17:12 What do you think, I don't like this term, but the average person would get from mindfulness. You've studied for many years and you've gone into great detail and you have depths of knowledge. What about someone who's coming to it new or might learn about it in a yoga class? What do you think the benefits for them might be?
17:47 Oh numerous. And I think different for everyone as well. But I would say that most people who come to my classes, the thing that they say is the most powerful sense for them is actually to just be remembering in the moment that they are breathing and that the breath is actually keeping them alive. And that in itself is a very powerful thing.
It changes your perspective on life because when you come back to the breath and you realize that this moment in itself is a complete miracle and the fact that I'm breathing there is so much going right with my life really helps to bring things into perspective. But in addition, there are so many health benefits from practicing mindfulness, from slowing down our attention and coming into the present moment. And those include a decreased heart rate and reduced stress, I myself have used it very much to do with the journey I've had with pain and that has been I think a life-saving tool because living five years with a chronic pain condition that I really had no control over in that time, really severely affected my mental health.
19:03 But with the practice of mindfulness, I always, I will too see what was happening and feel the sensations and be with it and in not such a reactive way. I mean, there were times where I couldn't do that and I would react to it and I would scream or howl or I would need to get some pain relief. But I think the only way I could've coped with that for five years, and still remained on the whole, happy and well and able to teach. And feel like I had a sense of purpose in life was because I was able to see things clearly from my mindfulness practice and know that this too will pass eventually and it always did.
And just keep on coming back to what was here. So the breath was moving in my body or I could feel these bodily sensations and I could actually learn how to be with them, how to explore them, how to open to them being here rather than constantly trying to push them away or numb them or react to what was happening.
It's helpful in chronic pain. a lot of studies have suggested that it helps with depression in that it's less likely that depression will relapse when you have a regular mindfulness practice. So you may have experienced the initial depression but there is a reduced rate of relapse in clinical depression from practicing mindfulness. And there's numerous health benefits from this: better sleep, reduced anxiety and worry, increased self-acceptance and compassion towards ourselves. I think which is a really, really important piece. I've heard so many times that mindfulness without compassion is actually just pure concentration. Anyone can do that. But as a society on the whole we are very reluctant to use the tools of self-compassion and self-love towards ourselves. And mindfulness with compassion becomes heartfullness and that is a totally different practice from just the straight Dharana practice of being concentrated on an object can sometimes feel a bit cold and harsh.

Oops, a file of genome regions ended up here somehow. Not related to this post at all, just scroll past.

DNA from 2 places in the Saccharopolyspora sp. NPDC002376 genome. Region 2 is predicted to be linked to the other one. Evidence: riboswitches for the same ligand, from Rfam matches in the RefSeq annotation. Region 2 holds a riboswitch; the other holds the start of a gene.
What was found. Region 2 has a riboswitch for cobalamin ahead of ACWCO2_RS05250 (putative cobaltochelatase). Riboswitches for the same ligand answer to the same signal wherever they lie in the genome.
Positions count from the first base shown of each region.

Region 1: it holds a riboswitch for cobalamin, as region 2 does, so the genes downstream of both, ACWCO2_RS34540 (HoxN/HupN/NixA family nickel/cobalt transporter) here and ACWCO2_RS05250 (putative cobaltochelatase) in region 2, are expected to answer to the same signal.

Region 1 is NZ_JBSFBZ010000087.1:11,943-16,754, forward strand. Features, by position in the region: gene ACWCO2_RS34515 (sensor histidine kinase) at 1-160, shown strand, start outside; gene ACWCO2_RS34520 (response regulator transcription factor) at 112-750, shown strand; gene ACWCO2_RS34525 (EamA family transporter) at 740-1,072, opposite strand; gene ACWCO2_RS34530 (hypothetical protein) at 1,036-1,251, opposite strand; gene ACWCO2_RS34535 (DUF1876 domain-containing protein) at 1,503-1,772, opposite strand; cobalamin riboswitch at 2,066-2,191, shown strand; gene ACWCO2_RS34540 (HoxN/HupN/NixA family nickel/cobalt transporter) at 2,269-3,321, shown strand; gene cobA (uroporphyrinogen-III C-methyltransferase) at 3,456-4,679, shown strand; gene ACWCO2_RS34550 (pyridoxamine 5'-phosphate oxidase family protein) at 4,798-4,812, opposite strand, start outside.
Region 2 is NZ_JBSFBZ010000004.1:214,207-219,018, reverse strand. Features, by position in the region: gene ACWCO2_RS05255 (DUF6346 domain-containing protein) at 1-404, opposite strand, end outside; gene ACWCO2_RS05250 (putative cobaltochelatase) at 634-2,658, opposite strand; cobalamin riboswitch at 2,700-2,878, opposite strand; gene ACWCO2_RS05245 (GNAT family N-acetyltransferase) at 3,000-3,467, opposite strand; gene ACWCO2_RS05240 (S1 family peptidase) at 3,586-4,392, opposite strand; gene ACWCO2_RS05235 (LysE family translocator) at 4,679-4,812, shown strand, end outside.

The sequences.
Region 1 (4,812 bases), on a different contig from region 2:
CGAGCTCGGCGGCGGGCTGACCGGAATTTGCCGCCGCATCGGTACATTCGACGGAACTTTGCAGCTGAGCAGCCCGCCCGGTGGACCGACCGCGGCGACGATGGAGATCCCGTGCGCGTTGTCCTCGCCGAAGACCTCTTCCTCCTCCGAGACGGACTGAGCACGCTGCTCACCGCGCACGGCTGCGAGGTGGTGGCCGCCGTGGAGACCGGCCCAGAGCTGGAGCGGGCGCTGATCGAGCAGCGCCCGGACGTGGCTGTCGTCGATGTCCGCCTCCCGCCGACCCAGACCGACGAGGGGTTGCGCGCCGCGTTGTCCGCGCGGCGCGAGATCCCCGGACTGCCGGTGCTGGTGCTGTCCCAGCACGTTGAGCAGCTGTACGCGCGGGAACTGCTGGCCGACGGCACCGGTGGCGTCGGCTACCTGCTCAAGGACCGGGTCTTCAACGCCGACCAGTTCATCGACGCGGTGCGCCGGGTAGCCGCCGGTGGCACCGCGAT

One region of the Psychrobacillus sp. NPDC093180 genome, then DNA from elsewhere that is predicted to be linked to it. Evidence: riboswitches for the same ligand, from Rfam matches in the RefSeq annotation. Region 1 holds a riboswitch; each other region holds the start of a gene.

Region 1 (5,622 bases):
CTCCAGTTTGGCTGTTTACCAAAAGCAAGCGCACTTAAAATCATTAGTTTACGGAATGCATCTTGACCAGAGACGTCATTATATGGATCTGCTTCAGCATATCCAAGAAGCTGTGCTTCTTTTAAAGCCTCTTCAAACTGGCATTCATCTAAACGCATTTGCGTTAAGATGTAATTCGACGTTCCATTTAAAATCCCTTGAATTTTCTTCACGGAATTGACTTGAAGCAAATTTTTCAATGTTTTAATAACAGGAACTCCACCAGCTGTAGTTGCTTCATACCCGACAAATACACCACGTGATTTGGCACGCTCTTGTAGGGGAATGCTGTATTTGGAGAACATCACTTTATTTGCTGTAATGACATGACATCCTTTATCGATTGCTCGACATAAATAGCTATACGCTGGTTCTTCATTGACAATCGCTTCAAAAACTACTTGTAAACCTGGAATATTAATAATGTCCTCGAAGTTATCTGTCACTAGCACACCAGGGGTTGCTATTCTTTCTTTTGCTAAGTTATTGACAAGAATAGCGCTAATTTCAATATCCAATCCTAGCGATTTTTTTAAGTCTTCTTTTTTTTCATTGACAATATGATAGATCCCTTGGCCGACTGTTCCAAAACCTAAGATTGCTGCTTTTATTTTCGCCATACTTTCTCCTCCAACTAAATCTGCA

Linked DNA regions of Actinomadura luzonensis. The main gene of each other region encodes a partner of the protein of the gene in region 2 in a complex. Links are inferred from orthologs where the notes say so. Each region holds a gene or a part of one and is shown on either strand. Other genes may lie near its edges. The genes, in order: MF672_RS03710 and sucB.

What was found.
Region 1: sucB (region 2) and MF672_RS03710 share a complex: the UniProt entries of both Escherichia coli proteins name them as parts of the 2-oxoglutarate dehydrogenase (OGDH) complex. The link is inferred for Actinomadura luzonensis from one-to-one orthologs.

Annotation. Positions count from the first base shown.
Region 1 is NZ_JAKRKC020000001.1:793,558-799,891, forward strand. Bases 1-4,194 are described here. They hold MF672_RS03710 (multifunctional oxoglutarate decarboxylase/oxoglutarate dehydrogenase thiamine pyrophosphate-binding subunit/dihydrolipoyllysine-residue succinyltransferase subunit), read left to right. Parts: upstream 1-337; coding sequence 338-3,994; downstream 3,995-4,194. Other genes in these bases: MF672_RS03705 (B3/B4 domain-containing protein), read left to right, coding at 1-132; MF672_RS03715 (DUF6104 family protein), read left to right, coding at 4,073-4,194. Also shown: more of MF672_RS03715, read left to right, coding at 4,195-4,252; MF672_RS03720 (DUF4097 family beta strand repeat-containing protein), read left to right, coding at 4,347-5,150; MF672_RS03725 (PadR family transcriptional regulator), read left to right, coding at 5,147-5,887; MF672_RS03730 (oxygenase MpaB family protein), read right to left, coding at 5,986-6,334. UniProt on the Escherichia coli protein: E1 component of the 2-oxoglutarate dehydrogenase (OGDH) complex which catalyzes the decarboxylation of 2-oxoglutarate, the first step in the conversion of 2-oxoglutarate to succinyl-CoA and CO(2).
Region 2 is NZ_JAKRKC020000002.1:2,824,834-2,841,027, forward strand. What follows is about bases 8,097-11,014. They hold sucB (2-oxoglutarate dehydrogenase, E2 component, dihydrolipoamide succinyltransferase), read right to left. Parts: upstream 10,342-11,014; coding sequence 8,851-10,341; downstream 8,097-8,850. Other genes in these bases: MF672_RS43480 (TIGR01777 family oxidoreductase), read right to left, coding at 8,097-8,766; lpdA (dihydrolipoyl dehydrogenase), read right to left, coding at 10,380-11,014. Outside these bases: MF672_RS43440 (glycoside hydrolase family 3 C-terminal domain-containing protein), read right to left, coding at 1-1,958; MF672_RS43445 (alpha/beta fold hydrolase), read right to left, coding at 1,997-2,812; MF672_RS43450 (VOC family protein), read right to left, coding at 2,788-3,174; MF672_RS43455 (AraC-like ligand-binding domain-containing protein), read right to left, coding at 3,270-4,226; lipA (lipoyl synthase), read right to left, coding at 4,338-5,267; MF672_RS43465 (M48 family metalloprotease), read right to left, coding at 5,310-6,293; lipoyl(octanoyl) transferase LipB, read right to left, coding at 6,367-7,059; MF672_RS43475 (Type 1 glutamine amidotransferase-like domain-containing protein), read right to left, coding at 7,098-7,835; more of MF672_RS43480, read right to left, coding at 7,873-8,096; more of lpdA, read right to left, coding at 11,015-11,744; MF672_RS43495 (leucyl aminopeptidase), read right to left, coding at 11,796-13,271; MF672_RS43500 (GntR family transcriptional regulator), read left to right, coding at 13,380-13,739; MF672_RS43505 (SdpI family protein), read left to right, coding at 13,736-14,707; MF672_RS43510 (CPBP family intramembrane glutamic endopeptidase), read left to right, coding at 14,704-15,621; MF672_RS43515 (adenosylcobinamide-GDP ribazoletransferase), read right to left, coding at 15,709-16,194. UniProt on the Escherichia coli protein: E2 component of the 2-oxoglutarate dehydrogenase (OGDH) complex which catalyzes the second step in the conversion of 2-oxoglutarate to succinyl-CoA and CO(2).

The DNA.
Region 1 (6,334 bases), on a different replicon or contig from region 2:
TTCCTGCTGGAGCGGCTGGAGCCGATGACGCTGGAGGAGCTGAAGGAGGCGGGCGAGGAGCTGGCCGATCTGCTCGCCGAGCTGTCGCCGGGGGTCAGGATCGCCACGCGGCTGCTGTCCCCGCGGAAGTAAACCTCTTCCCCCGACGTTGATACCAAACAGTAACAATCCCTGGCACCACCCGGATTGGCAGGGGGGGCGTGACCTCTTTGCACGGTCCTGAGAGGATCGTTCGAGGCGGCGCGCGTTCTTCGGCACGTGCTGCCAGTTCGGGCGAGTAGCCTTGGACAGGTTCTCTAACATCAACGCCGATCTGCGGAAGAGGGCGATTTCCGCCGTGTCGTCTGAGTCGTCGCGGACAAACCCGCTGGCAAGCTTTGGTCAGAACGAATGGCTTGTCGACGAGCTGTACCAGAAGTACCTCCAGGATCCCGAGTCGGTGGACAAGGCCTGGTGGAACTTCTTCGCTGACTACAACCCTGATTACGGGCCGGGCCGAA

So the practices of meta meditation, loving kindness, even just using some self-talk interventions, when we notice that the mind is very busy or maybe there's a self-critical voice, noticing that and then just coming back and telling yourself, okay, it's okay. I don't really believe that. That's just my thoughts. Well then might be a bodily sensation. It's not who I am. So these tools can also be really helpful in calming a very busy or chaotic mind, one that often takes us away from who we truly are.
22:00 I think you've been amazingly clear in explaining this. I think that it's really valuable to the listeners, but I always like to end the podcast, which has another few minutes to go yet. But, is there anything that you would like to tell the listeners that we either haven't gone into enough depth or something that we haven't addressed it all?
22:32 Yeah. I would also like to say that mindfulness is something that can be practiced anywhere and anytime. It doesn't have to be on your meditation cushion or on your Yoga Mat. So in the MBSR program, we have a distinction between the formal practices of mindfulness, which is the dedicated time you take to build your mindfulness muscle, to actually learn the techniques and embed them in your mind so that when you're in your daily life and you're participating in the normal routine activities of your daily life, you can be more mindful.